Mortgage rates rose again last week, with 30-year mortgages hitting their highest level in four months and one-year adjustable rate mortgages rising to the highest level in more than three years.
In its weekly survey, mortgage giant Freddie Mac reported Thursday that rates on 30-year, fixed-rate mortgages rose to a nationwide average of 5.89 percent, up from 5.82 percent two weeks ago.
It marked the sixth week in a row that rates on 30-year mortgages have risen, pushing them to the highest level since they averaged 5.91 percent for the week ending April 14.
For one-year adjustable rate mortgages, rates rose to 4.57 percent, up from 4.47 percent two weeks ago. That was the highest level for one-year ARMS in more than three years, since they averaged 4.66 percent in mid-July 2002.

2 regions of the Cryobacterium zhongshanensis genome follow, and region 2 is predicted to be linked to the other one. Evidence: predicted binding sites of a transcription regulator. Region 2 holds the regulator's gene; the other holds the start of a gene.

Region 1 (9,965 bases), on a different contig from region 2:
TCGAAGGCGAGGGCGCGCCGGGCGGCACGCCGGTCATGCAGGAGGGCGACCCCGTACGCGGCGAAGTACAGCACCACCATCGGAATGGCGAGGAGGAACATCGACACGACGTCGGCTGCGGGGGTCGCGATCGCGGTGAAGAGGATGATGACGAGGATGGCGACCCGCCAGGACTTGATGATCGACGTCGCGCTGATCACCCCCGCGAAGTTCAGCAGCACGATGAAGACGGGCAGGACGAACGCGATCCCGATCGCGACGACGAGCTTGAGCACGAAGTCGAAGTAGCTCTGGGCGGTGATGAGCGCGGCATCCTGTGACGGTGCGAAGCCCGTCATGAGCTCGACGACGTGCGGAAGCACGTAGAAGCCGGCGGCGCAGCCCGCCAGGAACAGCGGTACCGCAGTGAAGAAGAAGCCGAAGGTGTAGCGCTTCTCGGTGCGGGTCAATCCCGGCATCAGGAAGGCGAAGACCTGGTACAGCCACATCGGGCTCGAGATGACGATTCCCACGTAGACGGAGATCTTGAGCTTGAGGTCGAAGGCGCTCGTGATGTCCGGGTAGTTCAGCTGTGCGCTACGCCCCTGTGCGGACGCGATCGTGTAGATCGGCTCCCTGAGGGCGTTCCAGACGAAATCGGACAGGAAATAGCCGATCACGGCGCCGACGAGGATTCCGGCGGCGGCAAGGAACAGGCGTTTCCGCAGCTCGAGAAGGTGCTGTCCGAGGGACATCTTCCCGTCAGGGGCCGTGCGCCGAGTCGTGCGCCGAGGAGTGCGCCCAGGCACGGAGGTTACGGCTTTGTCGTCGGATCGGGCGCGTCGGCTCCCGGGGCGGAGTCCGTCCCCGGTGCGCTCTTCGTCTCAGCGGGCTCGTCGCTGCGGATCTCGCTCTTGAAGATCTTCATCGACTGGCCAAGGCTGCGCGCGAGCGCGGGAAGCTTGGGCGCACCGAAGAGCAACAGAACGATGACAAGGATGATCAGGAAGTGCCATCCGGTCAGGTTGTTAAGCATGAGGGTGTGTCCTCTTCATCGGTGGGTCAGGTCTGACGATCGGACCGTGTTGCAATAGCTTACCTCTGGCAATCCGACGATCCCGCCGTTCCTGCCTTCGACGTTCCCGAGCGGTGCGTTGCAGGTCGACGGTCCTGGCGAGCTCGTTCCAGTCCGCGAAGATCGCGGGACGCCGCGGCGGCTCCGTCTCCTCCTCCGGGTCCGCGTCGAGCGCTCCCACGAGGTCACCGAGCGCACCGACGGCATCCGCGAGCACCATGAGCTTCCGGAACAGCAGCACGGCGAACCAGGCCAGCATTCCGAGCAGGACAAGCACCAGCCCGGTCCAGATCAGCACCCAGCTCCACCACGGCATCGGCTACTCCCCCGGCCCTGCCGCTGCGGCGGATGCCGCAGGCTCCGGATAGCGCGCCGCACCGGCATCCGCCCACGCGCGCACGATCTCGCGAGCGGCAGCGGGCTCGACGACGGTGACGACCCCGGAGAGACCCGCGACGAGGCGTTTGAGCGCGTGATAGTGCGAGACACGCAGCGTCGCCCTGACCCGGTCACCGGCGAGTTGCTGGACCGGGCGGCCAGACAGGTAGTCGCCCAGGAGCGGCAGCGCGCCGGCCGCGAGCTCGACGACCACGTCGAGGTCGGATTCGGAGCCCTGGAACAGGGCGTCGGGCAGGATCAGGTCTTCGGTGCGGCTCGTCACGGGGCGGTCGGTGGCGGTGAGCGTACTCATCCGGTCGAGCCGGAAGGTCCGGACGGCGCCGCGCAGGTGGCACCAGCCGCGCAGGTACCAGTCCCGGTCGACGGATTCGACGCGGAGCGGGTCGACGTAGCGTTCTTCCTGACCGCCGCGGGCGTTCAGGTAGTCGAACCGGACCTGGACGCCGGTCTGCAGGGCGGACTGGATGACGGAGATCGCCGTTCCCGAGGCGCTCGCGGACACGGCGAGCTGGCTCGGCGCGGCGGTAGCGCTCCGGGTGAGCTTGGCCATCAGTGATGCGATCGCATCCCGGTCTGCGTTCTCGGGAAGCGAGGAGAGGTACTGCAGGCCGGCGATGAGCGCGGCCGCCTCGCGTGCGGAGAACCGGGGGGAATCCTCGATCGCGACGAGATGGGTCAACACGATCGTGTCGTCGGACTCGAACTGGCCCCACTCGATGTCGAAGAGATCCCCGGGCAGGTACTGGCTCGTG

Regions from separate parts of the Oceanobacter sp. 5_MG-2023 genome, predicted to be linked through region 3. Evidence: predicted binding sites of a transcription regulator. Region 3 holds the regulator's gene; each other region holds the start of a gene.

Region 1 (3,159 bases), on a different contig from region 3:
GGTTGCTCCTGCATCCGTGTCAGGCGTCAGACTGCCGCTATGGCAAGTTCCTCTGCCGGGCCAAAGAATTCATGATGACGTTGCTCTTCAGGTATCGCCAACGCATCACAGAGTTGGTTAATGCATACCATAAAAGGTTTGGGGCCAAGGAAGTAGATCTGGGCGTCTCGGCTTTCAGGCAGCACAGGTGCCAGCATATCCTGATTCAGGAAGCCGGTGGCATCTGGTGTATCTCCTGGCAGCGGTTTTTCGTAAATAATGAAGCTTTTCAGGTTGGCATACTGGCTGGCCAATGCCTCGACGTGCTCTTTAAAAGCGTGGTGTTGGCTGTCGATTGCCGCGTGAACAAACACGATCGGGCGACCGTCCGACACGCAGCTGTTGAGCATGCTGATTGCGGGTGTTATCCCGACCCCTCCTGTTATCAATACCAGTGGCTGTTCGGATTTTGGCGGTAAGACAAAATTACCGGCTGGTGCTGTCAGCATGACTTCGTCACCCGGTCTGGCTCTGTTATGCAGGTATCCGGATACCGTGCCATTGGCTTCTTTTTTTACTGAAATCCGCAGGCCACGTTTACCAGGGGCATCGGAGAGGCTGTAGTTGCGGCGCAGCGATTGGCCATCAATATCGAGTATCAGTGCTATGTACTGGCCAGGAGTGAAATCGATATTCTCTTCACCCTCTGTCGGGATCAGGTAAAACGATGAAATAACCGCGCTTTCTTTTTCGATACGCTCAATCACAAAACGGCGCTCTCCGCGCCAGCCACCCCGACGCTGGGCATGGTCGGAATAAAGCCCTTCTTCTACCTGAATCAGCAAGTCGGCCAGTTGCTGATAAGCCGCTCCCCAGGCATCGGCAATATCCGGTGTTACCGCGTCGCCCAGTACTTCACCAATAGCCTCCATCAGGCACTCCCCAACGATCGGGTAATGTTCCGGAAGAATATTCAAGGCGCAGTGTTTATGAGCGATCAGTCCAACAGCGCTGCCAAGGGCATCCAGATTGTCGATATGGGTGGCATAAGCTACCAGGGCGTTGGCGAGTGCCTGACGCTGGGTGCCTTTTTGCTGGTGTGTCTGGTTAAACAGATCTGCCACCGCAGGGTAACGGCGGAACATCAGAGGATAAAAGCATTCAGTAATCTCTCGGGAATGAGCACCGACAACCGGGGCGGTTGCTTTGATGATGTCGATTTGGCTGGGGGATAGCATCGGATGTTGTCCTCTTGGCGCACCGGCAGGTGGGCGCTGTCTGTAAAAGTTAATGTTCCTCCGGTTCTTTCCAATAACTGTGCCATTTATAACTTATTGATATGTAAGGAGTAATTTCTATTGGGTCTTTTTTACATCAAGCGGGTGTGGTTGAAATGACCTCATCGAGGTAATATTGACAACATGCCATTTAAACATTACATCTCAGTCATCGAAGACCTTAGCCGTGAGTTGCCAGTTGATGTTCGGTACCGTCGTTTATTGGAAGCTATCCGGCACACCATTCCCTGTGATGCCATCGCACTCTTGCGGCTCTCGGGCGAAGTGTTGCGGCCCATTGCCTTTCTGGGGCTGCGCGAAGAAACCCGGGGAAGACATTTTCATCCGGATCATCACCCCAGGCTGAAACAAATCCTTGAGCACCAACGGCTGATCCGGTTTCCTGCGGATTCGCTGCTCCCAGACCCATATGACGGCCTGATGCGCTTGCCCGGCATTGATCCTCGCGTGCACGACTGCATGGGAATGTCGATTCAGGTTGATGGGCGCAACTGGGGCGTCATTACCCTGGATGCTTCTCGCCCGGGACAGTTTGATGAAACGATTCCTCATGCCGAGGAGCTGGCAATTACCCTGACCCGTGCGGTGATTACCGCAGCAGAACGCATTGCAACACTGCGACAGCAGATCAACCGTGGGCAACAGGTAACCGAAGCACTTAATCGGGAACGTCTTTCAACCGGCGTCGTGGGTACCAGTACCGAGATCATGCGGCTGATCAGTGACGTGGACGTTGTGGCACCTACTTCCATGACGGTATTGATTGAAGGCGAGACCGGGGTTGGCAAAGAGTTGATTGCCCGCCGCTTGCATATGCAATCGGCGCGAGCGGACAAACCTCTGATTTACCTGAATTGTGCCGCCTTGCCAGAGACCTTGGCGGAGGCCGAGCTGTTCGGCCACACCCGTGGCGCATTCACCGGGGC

Analysts attributed the latest increase to a strong jobs report Aug. 5, which showed the economy created 207,000 jobs in July, the biggest increase in mortgage rates in three months.
Although strong job growth can put pressure on wages, Federal Reserve officials say they have seen no indications as of yet that wage pressures are starting to intensify.
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